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The vigorous immune microenvironment of microsatellite instable colon cancer is balanced by multiple counter-inhibitory checkpoints
  1. Nicolas L Losa1,
  2. Michael Cruise2,
  3. Ada Tam1,
  4. Elizabeth Wick1,
  5. Elizabeth Hechenbleikner1,
  6. Janis M Taube1,
  7. Richard Blosser3,
  8. Hongni Fan4,
  9. Hao Wang4,
  10. Brandon Luber4,
  11. Ming Zhang4,
  12. Nickolas Papadopoulos4,
  13. Kenneth Kinzler4,
  14. Bert Vogelstein4,
  15. Cynthia Sears4,
  16. Robert A Anders1,
  17. Drew Pardoll1,
  18. Franck Housseau4 and
  19. Nicholas Siegel4
  1. Aff1 grid.21107.350000000121719311Johns Hopkins University School of Medicine Baltimore MD USA
  2. Aff2 grid.239578.20000000106754725Cleveland Clinic Cleveland OH USA
  3. Aff3 grid.21107.350000000121719311Johns Hopkins University: School of Medicine Baltimore MD USA
  4. Aff4 grid.411935.b0000000121922723Johns Hopkins Hospital Baltimore MD USA

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Meeting abstracts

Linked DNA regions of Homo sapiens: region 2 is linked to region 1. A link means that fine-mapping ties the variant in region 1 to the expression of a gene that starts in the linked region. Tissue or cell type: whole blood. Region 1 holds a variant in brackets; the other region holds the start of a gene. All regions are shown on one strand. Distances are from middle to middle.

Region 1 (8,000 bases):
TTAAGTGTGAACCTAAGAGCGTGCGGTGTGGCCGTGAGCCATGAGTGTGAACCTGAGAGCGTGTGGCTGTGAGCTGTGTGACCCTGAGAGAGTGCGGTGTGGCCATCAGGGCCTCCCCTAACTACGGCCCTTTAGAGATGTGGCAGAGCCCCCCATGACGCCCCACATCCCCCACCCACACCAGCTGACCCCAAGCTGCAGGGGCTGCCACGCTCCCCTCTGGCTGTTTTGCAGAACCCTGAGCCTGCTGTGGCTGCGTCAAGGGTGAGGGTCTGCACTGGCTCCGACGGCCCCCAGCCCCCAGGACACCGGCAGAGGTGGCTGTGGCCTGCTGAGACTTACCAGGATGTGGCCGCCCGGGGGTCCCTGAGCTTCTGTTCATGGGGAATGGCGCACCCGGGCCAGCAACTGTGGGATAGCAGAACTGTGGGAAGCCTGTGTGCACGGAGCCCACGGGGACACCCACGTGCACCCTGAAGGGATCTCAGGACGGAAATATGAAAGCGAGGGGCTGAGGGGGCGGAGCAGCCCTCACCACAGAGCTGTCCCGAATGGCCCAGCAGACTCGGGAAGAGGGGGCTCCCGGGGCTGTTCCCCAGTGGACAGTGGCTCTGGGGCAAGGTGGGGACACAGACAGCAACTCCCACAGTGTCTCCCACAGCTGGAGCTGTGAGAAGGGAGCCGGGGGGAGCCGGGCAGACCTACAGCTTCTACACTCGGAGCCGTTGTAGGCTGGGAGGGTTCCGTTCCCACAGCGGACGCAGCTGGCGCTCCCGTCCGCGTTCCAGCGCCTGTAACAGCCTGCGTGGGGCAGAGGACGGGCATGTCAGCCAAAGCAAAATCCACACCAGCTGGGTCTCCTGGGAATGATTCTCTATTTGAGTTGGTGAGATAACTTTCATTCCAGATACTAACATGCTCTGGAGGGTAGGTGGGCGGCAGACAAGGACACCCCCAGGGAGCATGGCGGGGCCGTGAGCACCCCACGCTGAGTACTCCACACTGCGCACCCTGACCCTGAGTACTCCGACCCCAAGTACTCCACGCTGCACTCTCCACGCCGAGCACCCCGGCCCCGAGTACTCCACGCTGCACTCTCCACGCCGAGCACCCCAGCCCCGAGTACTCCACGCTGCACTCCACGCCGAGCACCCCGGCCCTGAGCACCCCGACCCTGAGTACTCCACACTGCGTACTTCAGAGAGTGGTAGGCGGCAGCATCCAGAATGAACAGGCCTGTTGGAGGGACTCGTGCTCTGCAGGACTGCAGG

We examined the immune microenvironment of primary colorectal cancer (CRC) using immunohistochemistry, laser capture microdissection/qRT-PCR, flow cytometry and functional analysis of tumor infiltrating lymphocytes. A subset of CRC displayed high infiltration with activated CD8+ CTL as well as activated Th1 cells characterized by IFN-gamma production and the Th1 transcription factor Tbet. Parallel analysis of tumor genotypes revealed that virtually all of the tumors with this active Th1/CTL microenvironment had defects in mismatch repair, as evidenced by microsatellite instability (MSI). Counterbalancing this active Th1/CTL microenvironment, MSI tumors selectively demonstrated highly up-regulated expression of multiple immune checkpoints, including five - PD-1, PD-L1, CTLA-4, LAG-3 and IDO - currently being targeted clinically with inhibitors. These findings link tumor genotype with the immune microenvironment, and explain why MSI tumors are not naturally eliminated despite a hostile Th1/CTL microenvironment. They further suggest that blockade of specific checkpoints may be selectively efficacious in the MSI subset of CRC. Our findings are the first to demonstrate a link between a genetically defined subtype of cancer and its corresponding expression of immune checkpoints in the tumor microenvironment. The mismatch repair defective subset of CRC selectively up-regulates at least 5 checkpoint molecules that are targets of inhibitors currently being clinically tested. Furthermore, our results were clinically validated in a Phase II study at Hopkins which showed mismatch-repair status as a predictor of clinical benefit to immune checkpoint blockade with pembrolizumab.